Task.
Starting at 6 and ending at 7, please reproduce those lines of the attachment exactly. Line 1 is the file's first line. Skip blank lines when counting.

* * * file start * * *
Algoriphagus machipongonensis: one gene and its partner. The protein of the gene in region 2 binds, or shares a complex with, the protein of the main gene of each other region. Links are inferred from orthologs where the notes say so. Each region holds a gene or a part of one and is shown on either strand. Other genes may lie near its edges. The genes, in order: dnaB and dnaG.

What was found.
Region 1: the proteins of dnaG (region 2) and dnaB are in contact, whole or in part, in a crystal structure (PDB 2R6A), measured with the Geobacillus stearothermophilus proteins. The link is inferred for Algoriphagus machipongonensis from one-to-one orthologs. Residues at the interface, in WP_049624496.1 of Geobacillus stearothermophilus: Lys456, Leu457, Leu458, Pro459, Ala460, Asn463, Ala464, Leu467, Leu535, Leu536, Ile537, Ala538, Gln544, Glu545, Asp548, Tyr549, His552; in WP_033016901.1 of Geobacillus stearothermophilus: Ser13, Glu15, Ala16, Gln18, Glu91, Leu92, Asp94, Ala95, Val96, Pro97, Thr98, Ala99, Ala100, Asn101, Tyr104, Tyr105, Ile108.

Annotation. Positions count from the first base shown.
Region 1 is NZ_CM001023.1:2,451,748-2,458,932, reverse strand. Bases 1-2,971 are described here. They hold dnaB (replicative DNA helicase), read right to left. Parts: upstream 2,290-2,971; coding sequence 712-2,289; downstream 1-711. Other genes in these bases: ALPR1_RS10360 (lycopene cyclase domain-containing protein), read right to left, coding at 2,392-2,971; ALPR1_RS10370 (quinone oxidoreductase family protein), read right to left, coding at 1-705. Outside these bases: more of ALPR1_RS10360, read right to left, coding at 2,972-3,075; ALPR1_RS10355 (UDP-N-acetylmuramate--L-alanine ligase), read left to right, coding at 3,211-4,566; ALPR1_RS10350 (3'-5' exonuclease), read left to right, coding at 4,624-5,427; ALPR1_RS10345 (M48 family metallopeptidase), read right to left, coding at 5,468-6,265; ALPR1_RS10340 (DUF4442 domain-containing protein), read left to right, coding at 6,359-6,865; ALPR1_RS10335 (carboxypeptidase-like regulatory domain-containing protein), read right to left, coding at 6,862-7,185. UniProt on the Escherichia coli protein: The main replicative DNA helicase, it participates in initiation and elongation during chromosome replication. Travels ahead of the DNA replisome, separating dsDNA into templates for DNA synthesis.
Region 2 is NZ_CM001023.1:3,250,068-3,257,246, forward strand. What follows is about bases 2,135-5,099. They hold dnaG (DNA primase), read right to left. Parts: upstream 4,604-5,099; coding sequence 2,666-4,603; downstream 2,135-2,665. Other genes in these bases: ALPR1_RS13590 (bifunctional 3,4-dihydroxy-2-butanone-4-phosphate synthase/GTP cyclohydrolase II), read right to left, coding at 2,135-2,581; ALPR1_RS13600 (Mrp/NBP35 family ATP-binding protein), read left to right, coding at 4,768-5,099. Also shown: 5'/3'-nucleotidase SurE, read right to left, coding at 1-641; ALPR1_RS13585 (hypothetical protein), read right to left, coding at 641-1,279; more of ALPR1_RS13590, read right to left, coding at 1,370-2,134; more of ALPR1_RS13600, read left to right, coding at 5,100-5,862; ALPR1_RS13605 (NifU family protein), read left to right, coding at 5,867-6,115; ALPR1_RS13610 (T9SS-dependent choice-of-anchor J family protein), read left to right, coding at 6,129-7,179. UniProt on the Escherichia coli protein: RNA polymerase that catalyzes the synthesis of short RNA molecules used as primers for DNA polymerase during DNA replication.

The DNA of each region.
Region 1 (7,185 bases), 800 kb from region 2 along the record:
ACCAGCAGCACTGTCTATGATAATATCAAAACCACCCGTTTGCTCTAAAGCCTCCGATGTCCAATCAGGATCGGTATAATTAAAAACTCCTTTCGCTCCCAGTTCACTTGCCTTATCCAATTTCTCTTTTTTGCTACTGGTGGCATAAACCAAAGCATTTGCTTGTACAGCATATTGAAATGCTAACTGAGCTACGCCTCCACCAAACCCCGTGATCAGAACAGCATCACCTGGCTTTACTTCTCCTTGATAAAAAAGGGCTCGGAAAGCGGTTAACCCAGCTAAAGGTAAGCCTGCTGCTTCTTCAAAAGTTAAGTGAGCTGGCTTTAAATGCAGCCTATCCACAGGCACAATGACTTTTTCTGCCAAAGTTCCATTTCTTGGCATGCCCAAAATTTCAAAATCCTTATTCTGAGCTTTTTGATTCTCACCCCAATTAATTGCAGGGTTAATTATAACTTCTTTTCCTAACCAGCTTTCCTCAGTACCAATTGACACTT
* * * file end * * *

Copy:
Region 2 is NZ_CM001023.1:3,250,068-3,257,246, forward strand. What follows is about bases 2,135-5,099. They hold dnaG (DNA primase), read right to left. Parts: upstream 4,604-5,099; coding sequence 2,666-4,603; downstream 2,135-2,665. Other genes in these bases: ALPR1_RS13590 (bifunctional 3,4-dihydroxy-2-butanone-4-phosphate synthase/GTP cyclohydrolase II), read right to left, coding at 2,135-2,581; ALPR1_RS13600 (Mrp/NBP35 family ATP-binding protein), read left to right, coding at 4,768-5,099. Also shown: 5'/3'-nucleotidase SurE, read right to left, coding at 1-641; ALPR1_RS13585 (hypothetical protein), read right to left, coding at 641-1,279; more of ALPR1_RS13590, read right to left, coding at 1,370-2,134; more of ALPR1_RS13600, read left to right, coding at 5,100-5,862; ALPR1_RS13605 (NifU family protein), read left to right, coding at 5,867-6,115; ALPR1_RS13610 (T9SS-dependent choice-of-anchor J family protein), read left to right, coding at 6,129-7,179. UniProt on the Escherichia coli protein: RNA polymerase that catalyzes the synthesis of short RNA molecules used as primers for DNA polymerase during DNA replication.

The DNA of each region.